Does it matter? The European Commission has no power to require the United Kingdom to comply with its rules. It can only lecture us, as it did in April 2001 and again in February 2002. I submit that it does matter, because the member states of the eurozone are our trading partners and the eurozone is an important force in the global economy. If that important component of the global economy continues to be subjected to the sort of deflationary bias in evidence since the adoption of the Maastricht criteria and to be reinforced by the stability and growth pact, the prospects for growth and for other good things to which we aspire in Europe will be much less.

As a result of the adoption of the Maastricht convergence criteria, eurozone growth was slower in the 1990s than in the 1980s. Between 1992 and 1999 the average growth in national income of member states of the eurozone was 1.7 per cent. compared to UK growth of 2.5 per cent. Average unemployment in the euro zone is now running at 8.5 per cent., whereas UK unemployment has been continuously below the eurozone average since 1993. The European Commission rejects the use of automatic stabilisers.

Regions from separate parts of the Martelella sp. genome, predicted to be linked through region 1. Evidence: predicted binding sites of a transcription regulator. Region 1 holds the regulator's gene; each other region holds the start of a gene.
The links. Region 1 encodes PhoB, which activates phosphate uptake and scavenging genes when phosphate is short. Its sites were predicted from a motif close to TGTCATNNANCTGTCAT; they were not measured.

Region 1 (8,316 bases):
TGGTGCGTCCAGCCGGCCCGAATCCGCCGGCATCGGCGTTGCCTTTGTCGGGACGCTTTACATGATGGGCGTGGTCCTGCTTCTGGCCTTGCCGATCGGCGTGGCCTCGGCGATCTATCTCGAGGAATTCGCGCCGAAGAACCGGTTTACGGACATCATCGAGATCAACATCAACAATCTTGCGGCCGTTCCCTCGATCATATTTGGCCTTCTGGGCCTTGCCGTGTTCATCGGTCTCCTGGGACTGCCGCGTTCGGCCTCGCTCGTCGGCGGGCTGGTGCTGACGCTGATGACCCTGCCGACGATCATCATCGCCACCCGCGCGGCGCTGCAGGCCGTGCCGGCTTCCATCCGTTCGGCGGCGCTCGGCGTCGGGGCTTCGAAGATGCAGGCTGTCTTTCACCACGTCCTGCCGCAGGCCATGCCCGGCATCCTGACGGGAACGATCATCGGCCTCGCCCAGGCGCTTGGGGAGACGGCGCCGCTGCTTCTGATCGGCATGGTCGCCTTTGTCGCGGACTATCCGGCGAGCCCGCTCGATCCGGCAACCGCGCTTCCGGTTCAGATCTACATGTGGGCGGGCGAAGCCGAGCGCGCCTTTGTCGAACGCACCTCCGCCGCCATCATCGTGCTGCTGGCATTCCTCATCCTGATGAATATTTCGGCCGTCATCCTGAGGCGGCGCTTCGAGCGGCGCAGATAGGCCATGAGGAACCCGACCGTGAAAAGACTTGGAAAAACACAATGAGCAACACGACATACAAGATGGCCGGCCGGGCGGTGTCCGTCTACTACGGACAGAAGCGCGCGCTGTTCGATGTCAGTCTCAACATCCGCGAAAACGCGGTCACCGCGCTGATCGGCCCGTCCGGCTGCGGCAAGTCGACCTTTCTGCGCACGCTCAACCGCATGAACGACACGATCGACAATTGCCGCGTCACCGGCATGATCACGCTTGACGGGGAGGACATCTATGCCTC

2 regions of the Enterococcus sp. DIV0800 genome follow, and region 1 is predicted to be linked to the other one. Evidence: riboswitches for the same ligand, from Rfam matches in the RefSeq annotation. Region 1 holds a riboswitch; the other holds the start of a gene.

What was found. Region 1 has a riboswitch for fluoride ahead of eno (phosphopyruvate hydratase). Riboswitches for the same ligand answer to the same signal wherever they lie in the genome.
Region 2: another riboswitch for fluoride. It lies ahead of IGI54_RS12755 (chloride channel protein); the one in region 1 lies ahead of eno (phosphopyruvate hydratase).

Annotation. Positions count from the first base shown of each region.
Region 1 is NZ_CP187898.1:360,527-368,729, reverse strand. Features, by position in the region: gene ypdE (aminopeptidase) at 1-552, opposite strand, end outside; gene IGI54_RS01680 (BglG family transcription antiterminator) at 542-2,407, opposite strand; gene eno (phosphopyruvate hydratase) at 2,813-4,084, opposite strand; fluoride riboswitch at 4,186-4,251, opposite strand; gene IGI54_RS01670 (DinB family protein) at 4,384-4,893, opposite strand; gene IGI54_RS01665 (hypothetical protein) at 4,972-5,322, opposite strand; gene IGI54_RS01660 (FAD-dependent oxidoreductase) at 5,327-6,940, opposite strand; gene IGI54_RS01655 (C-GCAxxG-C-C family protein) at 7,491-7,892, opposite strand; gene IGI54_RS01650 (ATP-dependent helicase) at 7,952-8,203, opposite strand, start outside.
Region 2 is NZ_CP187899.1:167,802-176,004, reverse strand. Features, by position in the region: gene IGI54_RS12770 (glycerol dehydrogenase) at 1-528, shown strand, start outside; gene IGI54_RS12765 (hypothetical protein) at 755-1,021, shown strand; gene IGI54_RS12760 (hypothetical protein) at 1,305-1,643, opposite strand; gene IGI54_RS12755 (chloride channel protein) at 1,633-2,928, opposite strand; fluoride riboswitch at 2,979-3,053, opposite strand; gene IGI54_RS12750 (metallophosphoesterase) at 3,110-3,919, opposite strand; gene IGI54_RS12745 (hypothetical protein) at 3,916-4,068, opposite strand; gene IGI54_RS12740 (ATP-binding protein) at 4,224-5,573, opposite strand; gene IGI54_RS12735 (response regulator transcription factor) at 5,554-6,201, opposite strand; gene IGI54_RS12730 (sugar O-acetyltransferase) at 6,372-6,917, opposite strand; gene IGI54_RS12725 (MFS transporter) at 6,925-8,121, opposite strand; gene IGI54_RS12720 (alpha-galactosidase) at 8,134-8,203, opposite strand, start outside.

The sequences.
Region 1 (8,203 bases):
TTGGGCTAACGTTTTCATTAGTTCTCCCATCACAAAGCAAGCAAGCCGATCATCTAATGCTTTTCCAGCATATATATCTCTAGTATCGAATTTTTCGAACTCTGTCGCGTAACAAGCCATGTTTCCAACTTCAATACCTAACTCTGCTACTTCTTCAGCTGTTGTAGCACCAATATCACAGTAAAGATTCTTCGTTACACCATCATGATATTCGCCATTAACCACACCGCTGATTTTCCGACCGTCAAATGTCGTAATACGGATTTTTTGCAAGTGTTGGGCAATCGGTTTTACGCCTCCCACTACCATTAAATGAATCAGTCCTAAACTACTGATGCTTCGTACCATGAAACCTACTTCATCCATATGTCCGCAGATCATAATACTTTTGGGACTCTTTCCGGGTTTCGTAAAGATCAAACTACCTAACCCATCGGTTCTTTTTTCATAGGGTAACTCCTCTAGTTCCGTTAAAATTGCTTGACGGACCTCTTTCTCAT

The Minister said that our participation in the multilateral surveillance process has the virtue of placing us in a better position to influence economic thinking within the European Union, but there is little sign that we are achieving the influence that we would like in that regard. The European Commission and the ECB are hectoring Germany, France, Italy and Portugal to cut their deficits. Those countries are all wriggling to try to avoid the obligation.